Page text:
Ray Rice (BAL) RB                    -4½

Total Rushing Yards Houston in the game      

Over/Under                                100½

New York Giants at Green Bay Packers

NYG                 +9

GB                    -9

Over/Under      53

Total Passing Yards – Eli Manning (NYG)        

Over/Under                    290½

Total TD Passes – Eli Manning (NYG)  

Over                              2  (-150)

Under                            2 (+120)

Total Receiving Yards – Hakeem Nicks (NYG)

Over/Under                    80½

Total Receiving Yards – Victor Cruz (NYG)      

Over/Under                    80½

Total Tackles & Assists – Jason Pierre-Paul (NYG)      

Over/Under                    5½

Total Passing Yards – Aaron Rodgers (GB)     

Over/Under                    310½

Total TD Passes – Aaron Rodgers (GB)           

Over                              2½  (-165)

Under                            2½ (+135)

Total Receiving Yards – Greg Jennings (GB)  

Over/Under                    75½

Will Greg Jennings (GB) score a TD in the game?     

Over                              -110     

Under                            -110     

Total Receiving Yards – Jordy Nelson (GB)     

Over/Under                    70½

Will Jordy Nelson (GB) score a TD in the game?        

Yes                  EVEN

No                    -130

Total Receiving Yards – Jermichael Finley (GB)         

Over/Under                    50½

(NYG vs GB) – Who will record more Rushing Yards in the game?     

New York Giants            -5½

Green Bay Packers        +5½

How many times will Aaron Rodgers be sacked in the game?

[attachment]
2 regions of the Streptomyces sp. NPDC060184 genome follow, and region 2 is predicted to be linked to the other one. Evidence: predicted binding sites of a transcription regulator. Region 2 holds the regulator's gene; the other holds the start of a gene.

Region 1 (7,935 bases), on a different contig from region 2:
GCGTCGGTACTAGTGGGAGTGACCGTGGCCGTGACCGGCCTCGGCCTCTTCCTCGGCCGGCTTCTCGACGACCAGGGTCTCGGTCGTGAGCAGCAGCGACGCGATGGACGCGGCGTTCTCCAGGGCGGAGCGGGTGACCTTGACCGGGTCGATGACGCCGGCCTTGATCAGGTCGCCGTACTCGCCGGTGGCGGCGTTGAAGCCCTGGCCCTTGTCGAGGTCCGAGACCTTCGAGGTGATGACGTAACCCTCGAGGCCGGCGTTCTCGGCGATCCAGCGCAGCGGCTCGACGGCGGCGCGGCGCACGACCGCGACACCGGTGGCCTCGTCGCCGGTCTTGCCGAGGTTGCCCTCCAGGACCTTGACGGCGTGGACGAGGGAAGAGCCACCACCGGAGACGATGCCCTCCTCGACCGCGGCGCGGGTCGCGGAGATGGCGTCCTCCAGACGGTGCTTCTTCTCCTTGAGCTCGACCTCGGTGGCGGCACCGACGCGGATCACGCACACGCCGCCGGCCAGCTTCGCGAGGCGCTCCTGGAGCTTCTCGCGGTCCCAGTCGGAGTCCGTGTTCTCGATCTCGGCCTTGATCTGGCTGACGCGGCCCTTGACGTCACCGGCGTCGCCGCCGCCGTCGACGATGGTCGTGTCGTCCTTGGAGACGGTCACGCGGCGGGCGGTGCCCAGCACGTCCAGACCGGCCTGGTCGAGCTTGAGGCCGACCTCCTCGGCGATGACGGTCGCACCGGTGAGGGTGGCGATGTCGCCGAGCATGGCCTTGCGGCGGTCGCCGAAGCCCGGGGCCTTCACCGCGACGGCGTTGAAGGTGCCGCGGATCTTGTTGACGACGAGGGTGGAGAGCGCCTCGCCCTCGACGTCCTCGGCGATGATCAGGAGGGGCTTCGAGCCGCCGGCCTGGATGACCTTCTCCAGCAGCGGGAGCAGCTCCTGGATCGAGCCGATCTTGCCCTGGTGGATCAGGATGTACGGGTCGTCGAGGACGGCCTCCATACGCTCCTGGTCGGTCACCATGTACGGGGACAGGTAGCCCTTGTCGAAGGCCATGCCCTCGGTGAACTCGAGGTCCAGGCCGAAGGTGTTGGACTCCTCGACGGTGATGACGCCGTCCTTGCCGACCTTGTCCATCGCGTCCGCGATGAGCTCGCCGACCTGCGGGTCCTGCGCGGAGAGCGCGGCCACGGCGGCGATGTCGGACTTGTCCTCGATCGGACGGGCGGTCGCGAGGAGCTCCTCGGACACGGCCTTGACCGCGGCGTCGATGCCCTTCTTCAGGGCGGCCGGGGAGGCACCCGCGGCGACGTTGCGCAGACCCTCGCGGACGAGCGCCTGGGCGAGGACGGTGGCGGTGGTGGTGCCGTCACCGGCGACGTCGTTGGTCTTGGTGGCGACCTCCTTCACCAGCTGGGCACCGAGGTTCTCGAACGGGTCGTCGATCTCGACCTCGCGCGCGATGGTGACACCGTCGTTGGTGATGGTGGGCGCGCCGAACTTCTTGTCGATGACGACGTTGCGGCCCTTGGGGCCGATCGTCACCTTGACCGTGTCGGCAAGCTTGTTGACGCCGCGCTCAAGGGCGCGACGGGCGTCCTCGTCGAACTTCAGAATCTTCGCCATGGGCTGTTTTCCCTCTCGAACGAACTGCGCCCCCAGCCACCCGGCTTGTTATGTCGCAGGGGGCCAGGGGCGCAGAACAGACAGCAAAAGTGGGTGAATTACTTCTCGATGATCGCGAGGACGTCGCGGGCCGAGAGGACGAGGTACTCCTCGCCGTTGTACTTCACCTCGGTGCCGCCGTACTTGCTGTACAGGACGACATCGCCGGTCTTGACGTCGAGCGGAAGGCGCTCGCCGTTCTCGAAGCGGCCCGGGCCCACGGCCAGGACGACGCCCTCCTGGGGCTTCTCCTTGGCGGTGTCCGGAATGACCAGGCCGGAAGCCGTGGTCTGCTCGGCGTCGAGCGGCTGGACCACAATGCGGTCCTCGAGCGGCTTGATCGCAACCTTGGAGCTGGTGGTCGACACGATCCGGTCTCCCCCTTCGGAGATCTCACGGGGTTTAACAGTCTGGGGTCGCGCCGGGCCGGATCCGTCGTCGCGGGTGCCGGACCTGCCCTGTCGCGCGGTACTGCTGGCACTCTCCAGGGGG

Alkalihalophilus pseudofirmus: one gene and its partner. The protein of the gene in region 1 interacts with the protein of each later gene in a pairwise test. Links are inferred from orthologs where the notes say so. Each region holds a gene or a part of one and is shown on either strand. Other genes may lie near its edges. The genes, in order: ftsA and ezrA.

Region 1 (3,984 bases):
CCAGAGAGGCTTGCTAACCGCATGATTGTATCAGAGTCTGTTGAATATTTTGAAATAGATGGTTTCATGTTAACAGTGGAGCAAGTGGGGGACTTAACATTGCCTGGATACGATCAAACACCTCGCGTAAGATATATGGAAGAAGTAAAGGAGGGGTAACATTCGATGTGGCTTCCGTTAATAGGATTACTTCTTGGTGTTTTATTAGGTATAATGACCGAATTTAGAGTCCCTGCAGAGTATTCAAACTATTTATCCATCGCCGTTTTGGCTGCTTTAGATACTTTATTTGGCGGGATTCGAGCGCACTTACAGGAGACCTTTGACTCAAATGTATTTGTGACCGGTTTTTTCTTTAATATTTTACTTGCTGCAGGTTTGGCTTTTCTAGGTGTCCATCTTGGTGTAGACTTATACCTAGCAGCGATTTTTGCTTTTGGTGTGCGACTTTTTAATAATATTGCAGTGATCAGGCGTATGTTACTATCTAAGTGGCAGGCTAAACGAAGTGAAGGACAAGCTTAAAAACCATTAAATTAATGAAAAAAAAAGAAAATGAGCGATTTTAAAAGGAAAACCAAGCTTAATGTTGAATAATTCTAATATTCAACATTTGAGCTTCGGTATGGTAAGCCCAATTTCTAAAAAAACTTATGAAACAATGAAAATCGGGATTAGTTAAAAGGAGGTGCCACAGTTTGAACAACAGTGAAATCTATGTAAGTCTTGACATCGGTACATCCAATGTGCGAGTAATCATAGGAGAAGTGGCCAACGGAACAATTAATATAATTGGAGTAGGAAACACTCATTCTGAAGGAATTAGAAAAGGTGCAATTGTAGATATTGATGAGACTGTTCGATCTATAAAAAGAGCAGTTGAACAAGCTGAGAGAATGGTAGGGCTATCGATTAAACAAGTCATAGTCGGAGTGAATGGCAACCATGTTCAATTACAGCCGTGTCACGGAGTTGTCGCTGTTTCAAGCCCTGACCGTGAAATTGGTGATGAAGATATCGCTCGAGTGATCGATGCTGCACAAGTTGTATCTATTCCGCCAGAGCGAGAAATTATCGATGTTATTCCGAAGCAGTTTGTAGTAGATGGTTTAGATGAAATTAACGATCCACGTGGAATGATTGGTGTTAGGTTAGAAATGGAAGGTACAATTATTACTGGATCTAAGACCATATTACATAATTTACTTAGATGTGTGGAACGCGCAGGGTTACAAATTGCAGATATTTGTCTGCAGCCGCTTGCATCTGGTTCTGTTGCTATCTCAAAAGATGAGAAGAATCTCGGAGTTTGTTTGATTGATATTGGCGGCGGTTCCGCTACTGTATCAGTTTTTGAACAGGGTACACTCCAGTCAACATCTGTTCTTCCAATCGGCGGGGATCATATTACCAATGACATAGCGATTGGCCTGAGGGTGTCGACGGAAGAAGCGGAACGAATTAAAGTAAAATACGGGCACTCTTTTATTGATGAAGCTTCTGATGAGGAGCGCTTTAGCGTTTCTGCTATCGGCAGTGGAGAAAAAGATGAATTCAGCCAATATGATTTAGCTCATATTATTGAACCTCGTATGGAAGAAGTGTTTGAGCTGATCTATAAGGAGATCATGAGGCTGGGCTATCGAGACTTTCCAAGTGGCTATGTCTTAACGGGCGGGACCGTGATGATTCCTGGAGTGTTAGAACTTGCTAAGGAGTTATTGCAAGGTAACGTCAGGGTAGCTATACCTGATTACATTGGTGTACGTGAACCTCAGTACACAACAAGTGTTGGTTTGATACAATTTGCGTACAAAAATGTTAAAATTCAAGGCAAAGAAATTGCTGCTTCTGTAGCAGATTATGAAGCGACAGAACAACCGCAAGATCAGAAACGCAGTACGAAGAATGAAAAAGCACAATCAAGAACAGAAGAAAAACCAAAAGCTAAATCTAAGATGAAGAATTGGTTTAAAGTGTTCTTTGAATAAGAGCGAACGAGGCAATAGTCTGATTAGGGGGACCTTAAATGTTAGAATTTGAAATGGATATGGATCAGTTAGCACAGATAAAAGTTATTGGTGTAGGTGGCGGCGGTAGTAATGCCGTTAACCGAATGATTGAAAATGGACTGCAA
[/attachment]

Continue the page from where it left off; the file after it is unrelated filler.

Over/Under                    2½

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Grading the Ravens’ veteran acquisitions at the quarter pole

Posted on 05 October 2011 by Luke Jones

In the immediate aftermath of the lockout coming to an end in late July, the hammer fell on the Baltimore Ravens as we knew them from past seasons.

Gone were established veterans Todd Heap, Derrick Mason, Kelly Gregg, and Willis McGahee in a wave of releases to create salary cap room. Key contributors such as Le’Ron McClain, Dawan Landry, Chris Chester, and Josh Wilson found homes in other NFL cities.

Fans panicked as general manager Ozzie Newsome worked methodically instead of snatching up any recognizable name from a market suddenly saturated with hundreds of veteran free agents. When the dust settled in time for the regular-season opener against the Pittsburgh Steelers, the Ravens were not only younger but had a new batch of veteran acquisitions to aid in a potential Super Bowl run in 2011.

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With the Ravens entering the bye week at 3-1 and atop the AFC North, an overwhelming majority of those outside additions have provided positive returns through the quarter pole of the season.

Six noteworthy veterans were acquired in the preseason as I take a stab at grading them through the first four games of the season.

WR Lee Evans (8th year)